Measured Liquid by Emily Short Search for other extensions by this author Approved for the Public Library

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Measured Liquid provides a concept of volume, together with the ability to fill containers, pour measured amounts of liquid, and drink from containers. It handles mixtures as well, if desired. It is compatible with, but does not require, the Metric Units extension by Graham Nelson.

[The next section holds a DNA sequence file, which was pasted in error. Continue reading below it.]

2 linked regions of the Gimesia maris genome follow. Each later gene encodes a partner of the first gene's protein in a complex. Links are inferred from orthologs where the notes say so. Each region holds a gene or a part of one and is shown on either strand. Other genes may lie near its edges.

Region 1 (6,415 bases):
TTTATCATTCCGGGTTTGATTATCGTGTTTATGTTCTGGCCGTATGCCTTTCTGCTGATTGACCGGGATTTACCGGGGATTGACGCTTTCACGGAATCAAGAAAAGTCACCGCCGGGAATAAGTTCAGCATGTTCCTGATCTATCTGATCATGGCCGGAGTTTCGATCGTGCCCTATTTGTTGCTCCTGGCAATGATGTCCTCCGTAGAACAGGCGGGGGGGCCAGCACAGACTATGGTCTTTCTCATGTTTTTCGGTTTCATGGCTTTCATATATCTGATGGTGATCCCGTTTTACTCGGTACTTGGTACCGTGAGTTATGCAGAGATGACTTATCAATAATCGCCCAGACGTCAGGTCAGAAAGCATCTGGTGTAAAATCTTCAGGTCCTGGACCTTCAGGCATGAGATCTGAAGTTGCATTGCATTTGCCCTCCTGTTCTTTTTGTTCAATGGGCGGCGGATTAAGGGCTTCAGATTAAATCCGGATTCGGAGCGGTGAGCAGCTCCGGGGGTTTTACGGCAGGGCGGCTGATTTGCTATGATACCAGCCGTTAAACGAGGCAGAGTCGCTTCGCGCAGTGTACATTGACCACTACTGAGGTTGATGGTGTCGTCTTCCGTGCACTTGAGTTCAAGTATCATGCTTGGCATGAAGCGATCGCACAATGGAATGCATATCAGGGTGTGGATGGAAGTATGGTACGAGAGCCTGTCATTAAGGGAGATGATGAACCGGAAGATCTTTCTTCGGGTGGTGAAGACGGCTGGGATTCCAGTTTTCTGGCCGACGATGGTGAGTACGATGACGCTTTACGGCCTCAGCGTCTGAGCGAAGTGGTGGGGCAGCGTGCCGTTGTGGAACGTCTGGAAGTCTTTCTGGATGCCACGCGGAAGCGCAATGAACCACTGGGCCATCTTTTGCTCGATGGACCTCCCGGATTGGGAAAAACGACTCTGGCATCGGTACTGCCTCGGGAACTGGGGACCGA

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Measured Liquid provides a concept of volume, kinds for fluid containers and liquid sources, and actions for pouring, drinking, and swimming. It handles mixture recipes and allows players to combine liquids to produce new ones. It also provides full support for non-player characters to use the same actions. Measured Liquid can be used with the Metric Units extension by Graham Nelson, or on its own, in which case it will assume the use of Imperial units. (Note that Metric Units requires Glulx.) The inclusion of Assorted Text Generation by Emily Short will add some additional detail to the description of partially-filled containers, but that extension is not required. Chapter: New Units Section: Volumes Volumes are by default measured in fl oz, fluid ounces; but should we prefer metric measurement, including Metric Units by Graham Nelson will handle all volumes in milliliters/cubic centimeters instead. In the event that neither fluid ounces nor milliliters are suitable for a project, or we want to use mL but without committing to Glulx as Metric Units requires, we may safely alter the units of volume however we wish by replacing the relevant section of this extension. For instance, if we wanted to go a bit cookery-crazy and use nothing but teaspoons for measurement, we might write: Section 1 - Definition (in place of Section 1I - Definition (for use without Metric Units by Graham Nelson) in Measured Liquid by Emily Short) A volume is a kind of value. 1 tsp specifies a volume. A fluid container has a volume called a fluid capacity. A fluid container has a volume called fluid content. The fluid capacity of a fluid container is usually 50 tsp. The fluid content of a fluid container is usually 0 tsp. The sip size is a volume that varies. The sip size is usually 1 tsp. The max volume is a volume that varies. The max volume is 2147483647 tsp. (Note that our max volume should be 2147483647 of the base unit if we are compiling for Glulx, or 32767 if compiling for the Z-machine, as these are the maximum possible values.) Chapter: New Kinds Section: Liquids Liquids are a kind of value in the present system. By default, only water and a null value, "nonliquid", are defined, but we may revise the list by adding entries to the Table of Liquids, like this: Table of Liquids (continued) liquid potable flavor absinthe true "It tastes bitter." motor oil false -- The potable entry indicates whether the liquid can be drunk. The flavor sentence is optional, but is used to construct more interesting results for tasting and drinking, as demonstrated below. Providing a flavor sentence for a non-potable liquid will never have any interesting effect. Section: Fluid containers and their descriptions A fluid container is assigned a liquid and two volumes. The liquid is whatever the container contained last (or perhaps still contains). The volumes are the fluid capacity (how much it could possibly contain at maximum) and the fluid content (how much it does contain at the moment). Like regular containers, fluid containers respond to examination by adding a line of text about their contents, as in: >EXAMINE TUMBLER A heavy tumbler with gold flecks in the glass. The tumbler is about half full of scotch. For the purpose of puzzles involving measurement, a fluid container can be "graduated" or "ungraduated". Containers are ungraduated by default, and will only declare proportional information about the amount they contain, as in The pitcher is full of absinthe. The pitcher is mostly full of absinthe. The pitcher is about half full of absinthe. The pitcher is mostly empty of absinthe. Including Assorted Text Generation by Emily Short will make this proportional information more detailed, as in The cup is approximately three quarters full of water. Graduated fluid containers always give the exact measurement of their content, thus: The pitcher contains 8.8 fl oz of absinthe. If we want to make more substantial changes to the way a fluid container is described with respect to its contents, we may do this with the describing the fullness activity. This activity should print only the text that comes after the name of the object, and should end with no line break. For instance, one of the describing fullness rules currently is Rule for describing the fullness of a non-empty graduated emptyable fluid container (called the sample cup) (this is the describe graduated containers rule): say "contain[s] [the fluid content of the sample cup] of [the liquid of the sample cup].[no line break]"; This produces the text that is shown on examining a fluid container, and sometimes after pouring. We can also remove the entire rule that prints this content, as in *: The examining fluid containers rule is not listed in any rulebook. ...but this approach should be handled with caution. If we take this rule out and also do not define any description text for the fluid container, the Standard Rules' "examining containers" rule will run and print something like "The pitcher is empty" because the pitcher contains no solid objects, even if the pitcher is in fact brimming with Belgian ale at the time. Section: Fluid containers and solid objects By default the player is prevented from putting solid objects into any fluid container. This prevents many complicated situations where part of the volume of a glass might be displaced by a a metal cube, where a cork might float on the surface of some wine, where a handwritten note might be put into a coffee cup and rendered illegible, where a scrap of cloth might be discolored by its contact with red fruit punch, and so on. If we want to remove this constraint, we can unlist it by writing *: The can't put solids into a fluid container rule is not listed in any rulebook. ...but then it's up to us to deal with the implications, whatever those might be. Section: Inserting fluid containers By default, we are not allowed to put an open, non-empty fluid container into another portable container, because it's likely to spill. (Fixed in place or scenery containers are exempt, to allow for refrigerators, cabinets, and similar installations.) This gets around the nonsensical situation of stowing a vase full of water into a backpack and then coming back later to find that the water all stayed in. If we do want to allow this after all, we can unlist the relevant rule thus: *: The can't stash full cups rule is not listed in any rulebook. If Measured Liquid is used alongside Jon Ingold's Considerate Holdall extension, it will provide holdall a rule so that the game does not even attempt to stash an open non-empty container. The rule in question is the don't try to stash full cups rule. Section: Cleaning fluid containers By default, when we drink from something, even an empty cup retains a trace amount of the liquid it used to contain. This information is used in descriptions of the cup, and is also used to determine reactions if we try to DRINK JUICE after the juice cup is already emptied. Further, the game will assume we want to fill the container with more of whatever it previously contained, if that option is available. Only an explicit command to RUB (or CLEAN, which is the same action) the cup will remove this trace; if we do that, however, its liquid is changed back to the null value, nonliquid. To remove this behavior, add: *: Use no trace amounts. whereupon drinking or pouring will always leave vessels empty and the behavior of RUB will not be interfered with. Section: Liquid Sources Fluid containers have a sub-kind called a liquid source. Liquid sources are supplies of water that flow eternally and never run out; it doesn't matter how much we take from this source. Yet further sub-kinds are the liquid lake and the liquid stream. The liquid lake represents a body of water large enough to swim in, and into which we can safely empty smaller containers without significantly diluting the content. Lakes are also relevant to the swim verb (see below). The liquid stream is better used for fountains, faucets, and other flows of liquid that provide a constant supply but no standing body of liquid. Chapter: New Actions Section: Drinking The player is allowed to drink liquids from a fluid container, assuming those liquids have not been defined to be not potable. By default, the output is one of the following, depending on whether the supply is depleted as a result: You take a sip of (the liquid). You take a sip of (the liquid), leaving (the container) empty. If we have defined a flavor sentence for that liquid, that is added as the next sentence, as in: You take a sip of fruit punch, leaving the glass empty. The flavor is exceptionally cloying. The amount of liquid swallowed by a sip is determined by the sip size. By default the sip size is 2.0 fl oz, or (with Metric Units) 55 mL. These are not exactly equal volumes, but each is 1/6 the size of a standard-volume soda can, 12 fl oz or 330 mL, in the US and Britain respectively. Sometimes liquid measurement may be used as part of a puzzle in which we want the player to be compelled to measure things precisely. In this case, it might be desirable to make sips non-uniform in size so that the player cannot safely quantify liquids by sipping them. To do this, we have the option to Use variable sip size. When using variable sip size, the sip is subject to a variation of up to 2/3 the standard size of a sip. (So, for instance, if the sip size is set at 0.3 fl oz, the possible variation is up to 0.2 fl oz, with the result that any given sip might range in volume from 0.1 fl oz to 0.5 fl oz.) It will not be possible to have a sip size of 0 as a result of random variation. Finally, a fluid container can be "preferred for drinking". We can set this with, for instance: The cocktail glass is preferred for drinking. This indicates that, in any ambiguous case, the game should try to drink from that vessel rather than from something else. This makes it easier to implement polite player characters who prefer to drink from glasses rather than from the carton, even though both may contain the same kind of liquid. The drinking action has a liquid that varies, called "the liquid drunk". Section: Pouring and Filling This extension supports a wide range of pouring and filling grammar, including fill something with/from something pour something in/into/on/onto something mix something in/with something empty something into something By default, if the player types only FILL CUP the game will attempt to find a source that provides the same kind of liquid already in the cup in order to fill it back up; then it will default to some other liquid source, if no matching liquid source is available. The player is prohibited from pouring a container into itself, overfilling a container that is already full, or filling from an empty container. The pouring action has a liquid that varies, called "the liquid poured", and a volume that varies, called "the amount poured". These values can be used in constructing our own report rules to describe the action differently; for instance, we might write Report pouring something into a graduated container: say "You pour [the amount poured] of [the liquid poured] into [the second noun]." instead. if we wished to describe pouring more precisely in the context of volume-marked containers. Section: Simple Mixing By default, the player is not allowed to mix liquids of different types, since such mixtures make extra work for the author and may not always be desirable. Moreover, there is a text that varies which contains the refusal the player will receive, defined as follows: The liquid-mixture refusal is some text that varies. The liquid-mixture refusal is "That would mix [the liquid of the noun] with [the liquid of the second noun]." If we want to keep the default behavior but change the message, we should alter the liquid-mixture refusal, as in When play begins: now the liquid-mixture refusal is "[The person asked] dare not mix liquids!" ...or some similar message, bearing in mind that if characters other than the player can be persuaded to pour liquids, their responses as well as the player's will be handled by the liquid-mixture refusal. If we do want to mix liquids, we may write Use mixed liquids. With this use option enabled, we allow the player to mix together liquids to produce new ones. In order to indicate how drinks should work, we must include all the liquids that can be mixed, as well as all their components, in our Table of Liquids, like so: Table of Liquids (continued) liquid potable flavor cranberry juice true "It tastes deliciously tangy." vodka true "It doesn't taste like much except alcohol." crantini true "It's cranberry juice, but with more of a kick." And we must also provide an exhaustive collection of recipes in the form Table of Liquid Mixtures (continued) mix-list result {cranberry juice, vodka} crantini If the player combines two liquids in any proportion, they create a third liquid as determined by a list of mixture components. Section: Mixing with Quantified Ingredients By default, there is no attempt to determine whether the mixture involves precise quantities of elements; if we want that, we should provide our own, more precise specification of how mixture components are to behave. We can do this by meddling with the liquid-mixing rulebook, which currently contains two rules: "keep same recipe as before rule", which makes no change if we're pouring more of a component into a recipe that already contains that component, and the "create mixtures" rule, which applies the rather simple criteria we currently use. De-listing those and replacing them with more exacting rules will alter the behavior of mixture. The following rulebook variables may be useful: The liquid-mixing rulebook has a fluid container called the destination container. The liquid-mixing rulebook has a list of liquids called the recipe contents. The recipe contents are always sorted when they're created, so that they can be reliably checked against other liquid lists. The liquid-mixing rulebook is called during the phase of setting action variables for pouring, which means that if it has results, the choice of result will be saved as "the resulting liquid". The example "Exactitude", below, shows off one possible way to edit this rulebook to provide stricter kinds of mixing simulation. Section: Swimming By default, the player is not allowed to swim, but the verb is implemented in order to provide sensible responses in a range of situations. The command to swim will produce the message There's nothing sensible to swim in. unless the player can see a liquid lake, in which case he'll be told You don't feel like a dip in (the liquid lake) just now. SWIM IN (some specific item) will also be understood, though again there will be a default refusal in all cases. If we want to allow swimming in liquid lakes, we should begin by unlisting the block swimming rule, as in The block swimming in liquid lakes rule is not listed in any rulebook. ...and then supplying some carry out rules for swimming. Example: * Lakeshore - A lakeshore with a lake as a liquid source, an openable graduated flask that can be used to drink from it, and examples of attempted swimming. *: "Lakeshore" Include Measured Liquid by Emily Short. Lakeside is a room. Inside from Lakeside is a Shack. The lake is a liquid lake in Lakeside. The liquid of the lake is water. The player carries a graduated closed openable fluid container called a flask. The fluid capacity of the flask is 10.0 fl oz. Test me with "swim / swim in flask / fill flask / x flask / close flask / drink from flask / x flask / in / swim / drink from flask / x flask / swim in the water". Example: * Lakeshore Swim - A lakeshore where the player can swim successfully. *: "Lakeshore Swim" Include Measured Liquid by Emily Short. Lakeside is a room. Inside from Lakeside is a Shack. The lake is a liquid lake in Lakeside. The liquid of the lake is water. The player carries a graduated closed openable fluid container called a flask. The fluid capacity of the flask is 10.0 fl oz. The block swimming in liquid lakes rule is not listed in any rulebook. Report swimming in the lake: say "You go for a swim in the lake and come out much refreshed." Test me with "swim". Example: * Metric Lakeshore - As above, but in cubic centimeters. Note that this example will compile only if our settings panel is set to Glulx. *: "Metric Lakeshore" Include Metric Units by Graham Nelson. Include Measured Liquid by Emily Short. Lakeside is a room. Inside from Lakeside is a Shack. The lake is a liquid lake in Lakeside. The liquid of the lake is water. The player carries a graduated closed openable fluid container called a flask. The fluid capacity of the flask is 300 mL. Test me with "swim / swim in flask / fill flask / x flask / close flask / drink from flask / x flask / in / swim / drink from flask / x flask / swim in the water". Example: ** Chemist's Lakeshore - Now we let the player type POUR 1.0 FL OZ OF LAKE WATER INTO FLASK, using measurements whenever the target vessel is graduated. In a more deluxe simulation, we might want to let the player specify quantities less than the total volume of the recipient vessel when pouring into a graduated container than can measure amounts. This feature isn't built into the body of the extension because it's likely to be counterproductive in the majority of cases, as it would actually oversimplify puzzles that deal in working out how to transfer the right amount of liquid. All the same, it may be useful for some. While the example uses a slightly fiddly parsing trick to handle the three-variable input line (as in "POUR [some volume] OF [some liquid] INTO [some container]"), the trick does work even in commands to other characters, as in "CLARK, POUR 1.3 FL OZ OF LAKE WATER INTO FLASK." *: "Chemist's Lakeshore" Include Measured Liquid by Emily Short. The set volume is a volume that varies. After reading a command: if the player's command includes "pour [a volume] of " or the player's command includes "pour [a volume] from ": now the set volume is the volume understood; replace the matched text with "pour". Check an actor pouring something into something when the set volume is not null volume: if the second noun is ungraduated: if the player is the actor: say "[We] [have] no way to measure precisely [set volume] of anything while pouring into an ungraduated receptacle."; now the set volume is the null volume; rule fails; if the set volume is greater than the fluid capacity of the second noun: if the player is the actor: say "[The second noun] [don't] measure that high."; now the set volume is the null volume; rule fails; if the set volume is greater than the fluid content of the noun: if the player is the actor: say "[There's] not that much liquid in [the noun]."; now the set volume is the null volume; rule fails. Carry out an actor pouring something into something when the set volume is not null volume: increase the fluid content of the second noun by set volume; decrease the fluid content of the noun by set volume; if the noun is empty and the no trace amounts option is active: now the liquid of the noun is nonliquid; now the set volume is null volume; rule succeeds. Lakeside is a room. Inside from Lakeside is a Shack. The lake is a liquid lake in Lakeside. The liquid of the lake is water. The player carries a graduated closed openable fluid container called a flask. The fluid capacity of the flask is 3.0 fl oz. The pitcher is a fluid container carried by the player. The fluid capacity of the pitcher is 20.0 fl oz. Test me with "pour 1.0 fl oz of lake into pitcher / pour 1.0 fl oz from lake into flask / x flask / pour 2.0 fl oz of lake into flask / x flask / pour 0.3 fl oz of lake into flask / pour flask into lake / pour 1.0 fl oz of lake water into flask / pour flask into pitcher / pour 2.5 fl oz of pitcher into flask". Example: * Poisons - A drink that has a strong effect on the drinker. The main thing to note about this is that we want to make the poison count as potable, so that the player will be able to drink it -- and then intervene after the foolish swallow, to make something interesting happen next. *: "Poisons" Include Measured Liquid by Emily Short. Room of Doom is a room. The vial is a fluid container. The fluid capacity of the vial is 1.0 fl oz. The fluid content of the vial is 1.0 fl oz. The liquid of the vial is poison. The vial is carried by the player. Table of Liquids (continued) liquid potable flavor poison true "It makes you ill." After drinking something: if the liquid drunk is poison: end the story saying "You have died in agony"; otherwise: make no decision. Test me with "drink vial". Example: * Guzzle and Gulp - Adding GULP and GUZZLE verbs alongside DRINK to allow the player to take different sizes of sip at will. GULP drinks a very large sip, while GUZZLE consumes all the liquid in a container in a single move. Demonstrates the use of sip size. *: "Guzzle and Gulp" Include Measured Liquid by Emily Short. Lakeside is a room. The lake is a liquid lake in Lakeside. The liquid of the lake is water. The player carries a closed openable fluid container called a flask. Understand "gulp [something]" as gulping. Understand "gulp [a fluid container]" as gulping. Gulping is an action applying to one thing. Carry out gulping: let old sip size be the sip size; now the sip size is 5.0 fl oz; try drinking the noun; now the sip size is the old sip size. Report drinking something when the sip size is greater than 2.0 fl oz: say "[We] [take] a long drink of [the liquid of the noun]." instead. Understand "guzzle [something]" as guzzling. Understand "guzzle [a fluid container]" as guzzling. Guzzling is an action applying to one thing. Carry out guzzling: let old sip size be the sip size; now the sip size is the fluid content of the noun; try drinking the noun; now the sip size is the old sip size. To toss is a verb. To finish is a verb. Report drinking something when the sip size is greater than 5.0 fl oz and the noun is empty: say "[We] [toss] back all the [liquid of the noun] at once." instead. Report drinking something when the sip size is greater than 2.0 fl oz and the noun is empty: say "[We] [finish] off the [liquid of the noun] in one long swig." instead. Test me with "fill flask / sip flask / g / g / g / g / g / fill flask / gulp flask / g / g / fill flask / guzzle flask / g". Example: * Cranvodka - An example of liquids that cannot be mixed. *: "Cranvodka" Include Measured Liquid by Emily Short. Table of Liquids (continued) liquid potable flavor cranberry juice true "It tastes deliciously tangy." vodka true "It doesn't taste like much except alcohol." The Verandah is a room. The table is a supporter in the verandah. The table supports a cocktail glass, a bottle, and a pitcher. The cocktail glass, the bottle, and the pitcher are fluid containers. The cocktail glass is preferred for drinking. The fluid capacity of the cocktail glass is 4.0 fl oz. The fluid capacity of the bottle is 33.8 fl oz. The fluid content of the bottle is 33.8 fl oz. The liquid of the bottle is vodka. The fluid capacity of the pitcher is 28.0 fl oz. The fluid content of the pitcher is 10.0 fl oz. The liquid of the pitcher is cranberry juice. Test me with "pour vodka in glass / drink vodka / fill glass / pour cranberry juice in glass / drink cranberry juice / drink vodka / pour cranberry juice in glass". Example: * Crantini - An example of liquids that can be mixed, producing new liquids. *: "Crantini" Include Measured Liquid by Emily Short. Table of Liquids (continued) liquid potable flavor cranberry juice true "It tastes deliciously tangy." vodka true "It doesn't taste like much except alcohol." crantini true "It's a feisty cranberry beverage." Use mixed liquids. Table of Liquid Mixtures (continued) mix-list result {cranberry juice, vodka} crantini The Verandah is a room. The table is a supporter in the verandah. The table supports a cocktail glass, a bottle, and a pitcher. The cocktail glass, the bottle, and the pitcher are fluid containers. The cocktail glass is preferred for drinking. The fluid capacity of the cocktail glass is 4.0 fl oz. The fluid capacity of the bottle is 33.8 fl oz. The fluid content of the bottle is 33.8 fl oz. The liquid of the bottle is vodka. The fluid capacity of the pitcher is 28.0 fl oz. The fluid content of the pitcher is 10.0 fl oz. The liquid of the pitcher is cranberry juice. Test me with "pour vodka in glass / drink vodka / fill glass / pour cranberry juice in glass / drink cranberry juice / drink vodka / pour cranberry juice in glass / drink crantini / pour cranberry juice in glass". Example: * Clarktini - The same as before, but this time with our servant Clark doing all the mixing and drinking. *: "Clarktini" Include Measured Liquid by Emily Short. Table of Liquids (continued) liquid potable flavor cranberry juice true "It tastes deliciously tangy." vodka true "It doesn't taste like much except alcohol." crantini true "It's a feisty cranberry beverage." Use mixed liquids. Table of Liquid Mixtures (continued) mix-list result { cranberry juice, vodka } crantini The Verandah is a room. The table is a supporter in the verandah. The table supports a cocktail glass, a bottle, and a pitcher. The cocktail glass, the bottle, and the pitcher are fluid containers. The cocktail glass is preferred for drinking. The fluid capacity of the cocktail glass is 4.0 fl oz. The fluid capacity of the bottle is 33.8 fl oz. The fluid content of the bottle is 33.8 fl oz. The liquid of the bottle is vodka. The fluid capacity of the pitcher is 28.0 fl oz. The fluid content of the pitcher is 10.0 fl oz. The liquid of the pitcher is cranberry juice. Clark is a man in the Verandah. Persuasion rule for asking Clark to try doing something: persuasion succeeds. Test me with "clark, pour vodka in glass / clark, drink vodka / clark, fill glass / clark, pour cranberry juice in glass / clark, drink cranberry juice / clark, drink vodka / clark, pour cranberry juice in glass / clark, drink crantini / g / g". Example: * Crashtini - A pyrotechnic variation in which the wrong mixture of liquids explodes both containers entirely. Demonstrates using the "resulting liquid" variable in the pouring it into action. *: "Crashtini" Include Measured Liquid by Emily Short. Table of Liquids (continued) liquid potable flavor gunpowder juice true "It has a sultry, smoky flavor, and makes you think of cannons and siege warfare." fire vodka true "It's hot, gaggingly hot, all the way down your esophagus." exploding crantini false -- Use mixed liquids. Table of Liquid Mixtures (continued) mix-list result { gunpowder juice, fire vodka } exploding crantini The Verandah is a room. The table is a supporter in the verandah. The table supports a cocktail glass, a bottle, and a pitcher. The cocktail glass, the bottle, and the pitcher are fluid containers. The cocktail glass is preferred for drinking. The fluid capacity of the cocktail glass is 4.0 fl oz. The fluid capacity of the bottle is 33.8 fl oz. The fluid content of the bottle is 33.8 fl oz. The liquid of the bottle is fire vodka. The fluid capacity of the pitcher is 28.0 fl oz. The fluid content of the pitcher is 10.0 fl oz. The liquid of the pitcher is gunpowder juice. Last check pouring something into something: if the resulting liquid is exploding crantini: remove the noun from play; remove the second noun from play; say "When the liquids touch, there is an enormous BANG!, destroying both vessels and leaving you with soot all over your face." instead. Test me with "pour fire vodka in glass / drink fire vodka / fill glass / pour gunpowder juice in glass / drink gunpowder juice / drink fire vodka / pour gunpowder juice in glass / drink crantini / pour cranberry juice in glass". Example: *** Exactitude - Requiring the player to use precise quantities of liquids to attain mixture results. Mixtures that are not included in the recipe book are rejected, so that the player can't make arbitrary combinations. Demonstrates using the liquid-mixture rulebook. We want to let the player specify exact amounts of liquid, so we build on "Chemist's Lakeshore", above, to include precise measurements with graduated containers. We also add to the liquid-mixture rulebook to supply a more demanding set of criteria for how recipes are matched. WARNING: Please note that this example works only under Glulx. It should not be compiled for the Z-machine, or it will produce a programming error on the startup of the game. *: "Exactitude" Section 1 - Parsing POUR 1.0 FL OZ OF JUICE INTO JIGGER Include Measured Liquid by Emily Short. The set volume is a volume that varies. After reading a command: now the set volume is null volume; if the player's command includes "pour [a volume] of " or the player's command includes "pour [a volume] from ": now the set volume is the volume understood; replace the matched text with "pour". Check an actor pouring something into something when the set volume is not null volume: if the second noun is ungraduated: if the player is the actor: say "[We] [have] no way to measure precisely [set volume] of anything while pouring into an ungraduated receptacle."; now the set volume is the null volume; rule fails; if the set volume is greater than the fluid capacity of the second noun: if the player is the actor: say "[The second noun] [don't] measure that high."; now the set volume is the null volume; rule fails; if the set volume is greater than the fluid content of the noun: if the player is the actor: say "There [aren't] that much liquid in [the noun]."; now the set volume is the null volume; rule fails. Carry out an actor pouring something into something when the set volume is not null volume: increase the fluid content of the second noun by set volume; decrease the fluid content of the noun by set volume; if the noun is empty and the no trace amounts option is active: now the liquid of the noun is nonliquid; now the set volume is null volume; rule succeeds. Use mixed liquids. Section 2 - Restricting recipe matching The liquid-mixing rulebook has a list of volumes called the recipe quantities. The assign amounts rule is listed after the assign quantities while mixing rule in the liquid-mixing rules. A liquid-mixing rule for a volume (called the poured volume) (this is the assign amounts rule): repeat with item running through the recipe contents: if the item is the liquid of the noun: add the poured volume to the recipe quantities; otherwise: add the fluid content of the second noun to the recipe quantities. The picky drink rule is listed before the keep the same recipe as before rule in the liquid-mixing rules. This is the picky drink rule: repeat through the Table of Fussy Mixtures: if the recipe contents is the mix-list entry: if the recipe quantities is the quantity-list entry: rule succeeds with result result entry; Check pouring something into something when the liquid of the noun is not the liquid of the second noun and the second noun is non-empty: if the resulting liquid is not a result listed in the Table of Fussy Mixtures: say "[regarding the noun]That recipe [aren't] in [our] bartending book." instead. Section 3 - Scenario The Verandah is a room. The table is a supporter in the verandah. The table supports a cocktail glass, a bottle, and a pitcher. The cocktail glass, the bottle, and the pitcher are fluid containers. The cocktail glass is preferred for drinking. The fluid capacity of the cocktail glass is 4.0 fl oz. The fluid capacity of the bottle is 33.8 fl oz. The fluid content of the bottle is 33.8 fl oz. The liquid of the bottle is vodka. The fluid capacity of the pitcher is 28.0 fl oz. The fluid content of the pitcher is 10.0 fl oz. The liquid of the pitcher is cranberry juice. The jigger is a graduated fluid container. The fluid capacity of the jigger is 2.0 fl oz. The player carries the jigger. When play begins: now the sip size is 0.5 fl oz. Table of Liquids (continued) liquid potable flavor cranberry juice true "[regarding the noun][They] [taste] deliciously tangy." vodka true "[regarding the noun][They] [don't] taste like much except alcohol." correct crantini true "[regarding the noun][They're] a feisty cranberry beverage." watery crantini true "[regarding the noun][They're] a bland cranberry beverage." Understand "crantini" as correct crantini. Understand "crantini" as watery crantini. Table of Fussy Mixtures mix-list quantity-list result { cranberry juice, vodka } { 1.0 fl oz, 1.2 fl oz} correct crantini { cranberry juice, vodka } { 1.2 fl oz, 1.0 fl oz} watery crantini Test me with "pour 1.0 fl oz of vodka into jigger / pour jigger into glass / pour 1.2 fl oz of cranberry juice into jigger / pour jigger into glass / drink watery crantini / g / g / g / g / g / pour 1.2 fl oz of vodka into jigger / pour jigger into glass / pour 1.0 fl oz of cranberry juice into jigger / pour jigger into glass / drink glass / pour vodka in glass".